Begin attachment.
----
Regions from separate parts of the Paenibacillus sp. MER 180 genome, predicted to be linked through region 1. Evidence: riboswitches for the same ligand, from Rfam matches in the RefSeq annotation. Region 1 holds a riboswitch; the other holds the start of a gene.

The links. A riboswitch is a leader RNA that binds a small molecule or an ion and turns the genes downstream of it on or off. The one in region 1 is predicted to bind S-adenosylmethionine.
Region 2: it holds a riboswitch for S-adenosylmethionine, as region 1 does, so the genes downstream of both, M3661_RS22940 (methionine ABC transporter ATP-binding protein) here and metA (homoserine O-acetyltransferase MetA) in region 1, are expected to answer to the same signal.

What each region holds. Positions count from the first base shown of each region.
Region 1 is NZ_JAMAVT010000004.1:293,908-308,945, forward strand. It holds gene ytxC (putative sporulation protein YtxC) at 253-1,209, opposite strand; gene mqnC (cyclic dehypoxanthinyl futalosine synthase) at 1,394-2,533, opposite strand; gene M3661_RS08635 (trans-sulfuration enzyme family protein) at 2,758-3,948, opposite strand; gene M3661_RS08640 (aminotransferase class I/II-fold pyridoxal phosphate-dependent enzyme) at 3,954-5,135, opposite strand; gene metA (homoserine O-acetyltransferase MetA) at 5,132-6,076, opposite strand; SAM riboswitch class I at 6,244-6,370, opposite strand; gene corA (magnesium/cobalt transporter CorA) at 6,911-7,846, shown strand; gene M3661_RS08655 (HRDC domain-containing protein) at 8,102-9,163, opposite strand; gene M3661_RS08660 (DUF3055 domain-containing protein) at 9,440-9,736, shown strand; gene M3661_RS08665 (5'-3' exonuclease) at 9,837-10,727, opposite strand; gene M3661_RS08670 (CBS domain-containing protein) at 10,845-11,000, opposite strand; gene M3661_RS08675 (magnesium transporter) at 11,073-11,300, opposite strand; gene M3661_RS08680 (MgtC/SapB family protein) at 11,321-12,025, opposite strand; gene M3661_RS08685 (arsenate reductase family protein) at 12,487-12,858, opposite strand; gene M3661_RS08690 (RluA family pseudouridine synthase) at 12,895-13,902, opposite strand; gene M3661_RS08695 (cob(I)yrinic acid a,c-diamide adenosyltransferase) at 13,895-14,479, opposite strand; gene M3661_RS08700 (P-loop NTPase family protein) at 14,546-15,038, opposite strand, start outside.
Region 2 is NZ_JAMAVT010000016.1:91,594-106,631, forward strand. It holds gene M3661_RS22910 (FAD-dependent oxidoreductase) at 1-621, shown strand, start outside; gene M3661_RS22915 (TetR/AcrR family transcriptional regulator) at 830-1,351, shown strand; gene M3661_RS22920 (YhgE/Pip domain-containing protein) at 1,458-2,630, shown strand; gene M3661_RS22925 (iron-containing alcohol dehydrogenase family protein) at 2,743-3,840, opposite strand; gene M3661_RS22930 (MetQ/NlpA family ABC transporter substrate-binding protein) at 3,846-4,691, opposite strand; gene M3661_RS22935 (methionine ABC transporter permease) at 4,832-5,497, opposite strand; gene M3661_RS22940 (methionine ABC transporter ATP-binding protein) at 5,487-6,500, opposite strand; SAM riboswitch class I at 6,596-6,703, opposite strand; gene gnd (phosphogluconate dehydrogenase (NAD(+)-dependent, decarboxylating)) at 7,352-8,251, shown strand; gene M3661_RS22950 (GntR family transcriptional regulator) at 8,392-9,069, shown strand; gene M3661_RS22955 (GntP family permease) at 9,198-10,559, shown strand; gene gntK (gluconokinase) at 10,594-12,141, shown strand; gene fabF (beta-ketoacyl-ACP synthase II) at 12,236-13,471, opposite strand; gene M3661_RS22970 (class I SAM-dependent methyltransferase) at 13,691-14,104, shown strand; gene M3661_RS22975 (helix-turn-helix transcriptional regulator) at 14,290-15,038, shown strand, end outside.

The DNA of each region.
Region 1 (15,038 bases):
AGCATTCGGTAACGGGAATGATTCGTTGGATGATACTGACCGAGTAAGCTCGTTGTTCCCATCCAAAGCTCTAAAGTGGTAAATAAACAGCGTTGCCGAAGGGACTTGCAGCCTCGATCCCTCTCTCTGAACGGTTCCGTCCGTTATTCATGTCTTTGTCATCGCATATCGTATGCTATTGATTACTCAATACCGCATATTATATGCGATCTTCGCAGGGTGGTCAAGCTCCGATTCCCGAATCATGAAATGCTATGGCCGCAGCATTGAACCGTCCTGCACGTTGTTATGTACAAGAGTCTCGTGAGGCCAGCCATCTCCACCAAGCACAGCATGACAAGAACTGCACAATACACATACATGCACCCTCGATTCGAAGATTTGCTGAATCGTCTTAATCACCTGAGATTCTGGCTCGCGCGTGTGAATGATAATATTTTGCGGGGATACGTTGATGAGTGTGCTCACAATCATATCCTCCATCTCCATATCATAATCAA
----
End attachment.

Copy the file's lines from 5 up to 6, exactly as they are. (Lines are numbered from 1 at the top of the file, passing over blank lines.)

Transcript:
Region 1 is NZ_JAMAVT010000004.1:293,908-308,945, forward strand. It holds gene ytxC (putative sporulation protein YtxC) at 253-1,209, opposite strand; gene mqnC (cyclic dehypoxanthinyl futalosine synthase) at 1,394-2,533, opposite strand; gene M3661_RS08635 (trans-sulfuration enzyme family protein) at 2,758-3,948, opposite strand; gene M3661_RS08640 (aminotransferase class I/II-fold pyridoxal phosphate-dependent enzyme) at 3,954-5,135, opposite strand; gene metA (homoserine O-acetyltransferase MetA) at 5,132-6,076, opposite strand; SAM riboswitch class I at 6,244-6,370, opposite strand; gene corA (magnesium/cobalt transporter CorA) at 6,911-7,846, shown strand; gene M3661_RS08655 (HRDC domain-containing protein) at 8,102-9,163, opposite strand; gene M3661_RS08660 (DUF3055 domain-containing protein) at 9,440-9,736, shown strand; gene M3661_RS08665 (5'-3' exonuclease) at 9,837-10,727, opposite strand; gene M3661_RS08670 (CBS domain-containing protein) at 10,845-11,000, opposite strand; gene M3661_RS08675 (magnesium transporter) at 11,073-11,300, opposite strand; gene M3661_RS08680 (MgtC/SapB family protein) at 11,321-12,025, opposite strand; gene M3661_RS08685 (arsenate reductase family protein) at 12,487-12,858, opposite strand; gene M3661_RS08690 (RluA family pseudouridine synthase) at 12,895-13,902, opposite strand; gene M3661_RS08695 (cob(I)yrinic acid a,c-diamide adenosyltransferase) at 13,895-14,479, opposite strand; gene M3661_RS08700 (P-loop NTPase family protein) at 14,546-15,038, opposite strand, start outside.
Region 2 is NZ_JAMAVT010000016.1:91,594-106,631, forward strand. It holds gene M3661_RS22910 (FAD-dependent oxidoreductase) at 1-621, shown strand, start outside; gene M3661_RS22915 (TetR/AcrR family transcriptional regulator) at 830-1,351, shown strand; gene M3661_RS22920 (YhgE/Pip domain-containing protein) at 1,458-2,630, shown strand; gene M3661_RS22925 (iron-containing alcohol dehydrogenase family protein) at 2,743-3,840, opposite strand; gene M3661_RS22930 (MetQ/NlpA family ABC transporter substrate-binding protein) at 3,846-4,691, opposite strand; gene M3661_RS22935 (methionine ABC transporter permease) at 4,832-5,497, opposite strand; gene M3661_RS22940 (methionine ABC transporter ATP-binding protein) at 5,487-6,500, opposite strand; SAM riboswitch class I at 6,596-6,703, opposite strand; gene gnd (phosphogluconate dehydrogenase (NAD(+)-dependent, decarboxylating)) at 7,352-8,251, shown strand; gene M3661_RS22950 (GntR family transcriptional regulator) at 8,392-9,069, shown strand; gene M3661_RS22955 (GntP family permease) at 9,198-10,559, shown strand; gene gntK (gluconokinase) at 10,594-12,141, shown strand; gene fabF (beta-ketoacyl-ACP synthase II) at 12,236-13,471, opposite strand; gene M3661_RS22970 (class I SAM-dependent methyltransferase) at 13,691-14,104, shown strand; gene M3661_RS22975 (helix-turn-helix transcriptional regulator) at 14,290-15,038, shown strand, end outside.